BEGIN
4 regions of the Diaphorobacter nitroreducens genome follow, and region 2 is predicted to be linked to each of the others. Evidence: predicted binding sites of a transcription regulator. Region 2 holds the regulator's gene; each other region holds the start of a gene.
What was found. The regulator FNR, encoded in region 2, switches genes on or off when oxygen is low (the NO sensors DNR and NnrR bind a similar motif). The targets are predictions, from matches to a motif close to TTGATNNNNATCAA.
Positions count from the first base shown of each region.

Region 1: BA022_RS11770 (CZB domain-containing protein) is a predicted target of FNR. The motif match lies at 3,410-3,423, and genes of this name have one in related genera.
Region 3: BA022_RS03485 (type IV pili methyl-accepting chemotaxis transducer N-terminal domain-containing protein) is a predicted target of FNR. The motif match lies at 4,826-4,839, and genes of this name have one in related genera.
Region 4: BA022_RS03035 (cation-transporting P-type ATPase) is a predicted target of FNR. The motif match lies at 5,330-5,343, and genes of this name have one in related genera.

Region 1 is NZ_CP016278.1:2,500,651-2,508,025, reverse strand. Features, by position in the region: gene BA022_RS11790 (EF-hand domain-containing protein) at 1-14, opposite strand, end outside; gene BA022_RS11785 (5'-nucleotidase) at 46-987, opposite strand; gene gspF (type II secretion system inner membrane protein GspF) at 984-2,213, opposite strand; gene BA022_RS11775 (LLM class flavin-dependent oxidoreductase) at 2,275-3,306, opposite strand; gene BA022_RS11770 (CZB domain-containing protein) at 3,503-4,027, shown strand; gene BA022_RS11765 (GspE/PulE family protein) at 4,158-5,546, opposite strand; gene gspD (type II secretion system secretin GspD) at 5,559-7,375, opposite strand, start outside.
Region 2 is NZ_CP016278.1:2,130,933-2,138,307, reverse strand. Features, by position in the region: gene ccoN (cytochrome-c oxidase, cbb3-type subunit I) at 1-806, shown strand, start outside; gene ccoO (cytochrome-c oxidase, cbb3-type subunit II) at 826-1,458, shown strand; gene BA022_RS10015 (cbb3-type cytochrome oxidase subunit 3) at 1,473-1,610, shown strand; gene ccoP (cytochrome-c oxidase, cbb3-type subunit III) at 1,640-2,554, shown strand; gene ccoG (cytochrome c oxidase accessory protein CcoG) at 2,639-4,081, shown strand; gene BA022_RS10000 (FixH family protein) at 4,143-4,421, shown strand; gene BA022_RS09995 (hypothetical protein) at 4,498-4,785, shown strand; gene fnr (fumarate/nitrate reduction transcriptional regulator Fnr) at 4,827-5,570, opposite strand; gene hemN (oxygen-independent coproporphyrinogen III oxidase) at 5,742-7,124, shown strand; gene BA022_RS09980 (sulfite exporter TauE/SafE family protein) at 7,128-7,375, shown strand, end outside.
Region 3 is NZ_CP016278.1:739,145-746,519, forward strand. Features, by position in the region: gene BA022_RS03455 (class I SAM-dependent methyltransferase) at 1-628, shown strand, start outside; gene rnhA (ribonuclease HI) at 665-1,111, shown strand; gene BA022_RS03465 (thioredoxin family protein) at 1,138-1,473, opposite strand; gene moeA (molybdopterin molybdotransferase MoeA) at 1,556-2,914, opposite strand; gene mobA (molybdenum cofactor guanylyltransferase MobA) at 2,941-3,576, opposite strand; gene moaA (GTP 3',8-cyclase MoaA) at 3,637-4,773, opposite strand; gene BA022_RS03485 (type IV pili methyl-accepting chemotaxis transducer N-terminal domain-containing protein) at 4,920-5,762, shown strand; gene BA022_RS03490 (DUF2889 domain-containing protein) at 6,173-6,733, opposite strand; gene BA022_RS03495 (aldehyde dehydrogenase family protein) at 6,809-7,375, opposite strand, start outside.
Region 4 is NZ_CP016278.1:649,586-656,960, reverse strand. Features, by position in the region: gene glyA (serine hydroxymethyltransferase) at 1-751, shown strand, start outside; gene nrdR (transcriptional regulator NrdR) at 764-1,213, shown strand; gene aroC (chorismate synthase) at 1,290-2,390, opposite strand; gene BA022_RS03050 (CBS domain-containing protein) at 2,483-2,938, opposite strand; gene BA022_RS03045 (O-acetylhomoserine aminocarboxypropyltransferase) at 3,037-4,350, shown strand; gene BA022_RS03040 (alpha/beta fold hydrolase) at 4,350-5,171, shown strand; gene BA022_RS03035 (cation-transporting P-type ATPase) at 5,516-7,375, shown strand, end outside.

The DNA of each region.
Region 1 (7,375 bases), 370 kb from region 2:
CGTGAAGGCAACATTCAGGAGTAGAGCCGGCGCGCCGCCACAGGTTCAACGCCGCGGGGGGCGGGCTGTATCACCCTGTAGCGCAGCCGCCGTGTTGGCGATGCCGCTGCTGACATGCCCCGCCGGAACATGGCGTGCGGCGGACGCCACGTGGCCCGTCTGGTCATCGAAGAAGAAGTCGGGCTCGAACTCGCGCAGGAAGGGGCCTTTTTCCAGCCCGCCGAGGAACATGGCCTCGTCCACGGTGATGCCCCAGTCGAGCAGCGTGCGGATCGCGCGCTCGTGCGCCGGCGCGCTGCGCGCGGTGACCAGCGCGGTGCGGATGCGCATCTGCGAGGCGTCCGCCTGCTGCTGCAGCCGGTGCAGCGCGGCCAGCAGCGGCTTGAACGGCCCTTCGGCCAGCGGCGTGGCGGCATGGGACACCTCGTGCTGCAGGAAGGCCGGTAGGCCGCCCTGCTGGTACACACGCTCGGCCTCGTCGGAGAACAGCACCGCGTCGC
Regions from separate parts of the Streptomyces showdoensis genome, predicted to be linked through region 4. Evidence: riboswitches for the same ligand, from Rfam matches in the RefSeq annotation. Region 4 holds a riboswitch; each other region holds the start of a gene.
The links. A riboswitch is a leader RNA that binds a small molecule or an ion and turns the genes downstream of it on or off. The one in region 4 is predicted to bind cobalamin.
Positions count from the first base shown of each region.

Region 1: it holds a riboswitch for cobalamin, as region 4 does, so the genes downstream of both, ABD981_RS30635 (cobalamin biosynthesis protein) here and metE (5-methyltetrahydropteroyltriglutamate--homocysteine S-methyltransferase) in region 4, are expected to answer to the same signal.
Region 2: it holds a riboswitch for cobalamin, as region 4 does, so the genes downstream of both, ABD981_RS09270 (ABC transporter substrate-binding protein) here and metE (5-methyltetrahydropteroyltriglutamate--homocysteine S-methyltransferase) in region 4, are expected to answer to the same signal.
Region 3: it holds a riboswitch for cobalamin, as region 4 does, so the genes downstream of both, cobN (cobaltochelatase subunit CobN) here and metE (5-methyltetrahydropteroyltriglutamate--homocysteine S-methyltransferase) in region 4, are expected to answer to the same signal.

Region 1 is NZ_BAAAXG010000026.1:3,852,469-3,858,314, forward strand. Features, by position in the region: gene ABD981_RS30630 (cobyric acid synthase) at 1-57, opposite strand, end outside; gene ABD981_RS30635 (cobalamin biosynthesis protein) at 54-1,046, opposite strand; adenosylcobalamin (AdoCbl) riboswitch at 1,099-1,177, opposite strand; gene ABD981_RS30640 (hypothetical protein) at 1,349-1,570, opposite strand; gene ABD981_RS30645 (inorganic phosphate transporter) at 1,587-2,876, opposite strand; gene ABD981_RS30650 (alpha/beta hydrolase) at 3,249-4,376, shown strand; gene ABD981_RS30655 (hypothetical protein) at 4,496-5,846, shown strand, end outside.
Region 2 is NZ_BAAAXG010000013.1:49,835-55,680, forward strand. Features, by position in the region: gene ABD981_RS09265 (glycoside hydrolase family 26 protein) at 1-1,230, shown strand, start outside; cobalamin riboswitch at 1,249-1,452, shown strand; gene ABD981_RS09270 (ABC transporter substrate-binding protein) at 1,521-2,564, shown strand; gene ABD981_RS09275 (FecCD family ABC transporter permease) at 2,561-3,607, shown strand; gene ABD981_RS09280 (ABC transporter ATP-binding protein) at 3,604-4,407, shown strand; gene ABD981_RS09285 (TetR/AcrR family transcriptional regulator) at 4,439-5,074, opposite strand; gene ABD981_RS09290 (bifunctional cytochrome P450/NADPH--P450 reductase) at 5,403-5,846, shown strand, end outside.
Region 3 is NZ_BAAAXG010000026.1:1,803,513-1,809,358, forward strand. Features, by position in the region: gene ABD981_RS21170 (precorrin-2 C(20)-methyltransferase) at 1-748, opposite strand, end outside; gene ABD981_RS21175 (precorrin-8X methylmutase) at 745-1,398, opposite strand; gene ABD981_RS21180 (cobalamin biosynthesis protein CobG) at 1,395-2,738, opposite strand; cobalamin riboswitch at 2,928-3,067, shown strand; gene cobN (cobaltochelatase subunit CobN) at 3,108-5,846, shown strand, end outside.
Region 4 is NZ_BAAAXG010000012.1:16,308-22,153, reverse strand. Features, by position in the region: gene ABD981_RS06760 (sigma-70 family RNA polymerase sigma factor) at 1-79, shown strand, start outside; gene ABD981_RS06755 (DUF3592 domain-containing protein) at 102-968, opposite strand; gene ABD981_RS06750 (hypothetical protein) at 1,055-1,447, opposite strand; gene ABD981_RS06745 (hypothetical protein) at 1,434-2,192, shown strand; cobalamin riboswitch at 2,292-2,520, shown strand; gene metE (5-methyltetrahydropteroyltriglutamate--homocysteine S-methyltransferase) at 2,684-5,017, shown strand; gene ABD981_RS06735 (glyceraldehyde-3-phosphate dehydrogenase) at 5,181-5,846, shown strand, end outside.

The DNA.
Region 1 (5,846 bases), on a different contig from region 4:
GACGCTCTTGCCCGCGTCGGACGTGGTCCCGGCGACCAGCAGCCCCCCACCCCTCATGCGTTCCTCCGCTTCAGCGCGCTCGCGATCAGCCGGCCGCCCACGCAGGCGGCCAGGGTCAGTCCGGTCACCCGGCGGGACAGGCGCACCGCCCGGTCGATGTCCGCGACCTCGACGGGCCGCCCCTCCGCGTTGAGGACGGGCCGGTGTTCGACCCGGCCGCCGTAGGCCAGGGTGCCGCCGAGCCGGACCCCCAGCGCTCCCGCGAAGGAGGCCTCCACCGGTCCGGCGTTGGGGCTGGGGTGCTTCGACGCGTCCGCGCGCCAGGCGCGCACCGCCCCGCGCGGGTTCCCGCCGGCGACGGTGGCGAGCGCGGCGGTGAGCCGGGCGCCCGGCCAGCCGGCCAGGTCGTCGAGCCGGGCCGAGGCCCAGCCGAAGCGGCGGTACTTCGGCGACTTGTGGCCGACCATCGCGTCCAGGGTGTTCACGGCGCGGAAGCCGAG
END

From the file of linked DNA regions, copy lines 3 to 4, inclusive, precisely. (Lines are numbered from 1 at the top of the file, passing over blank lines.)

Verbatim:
Positions count from the first base shown of each region.

Region 1: BA022_RS11770 (CZB domain-containing protein) is a predicted target of FNR. The motif match lies at 3,410-3,423, and genes of this name have one in related genera.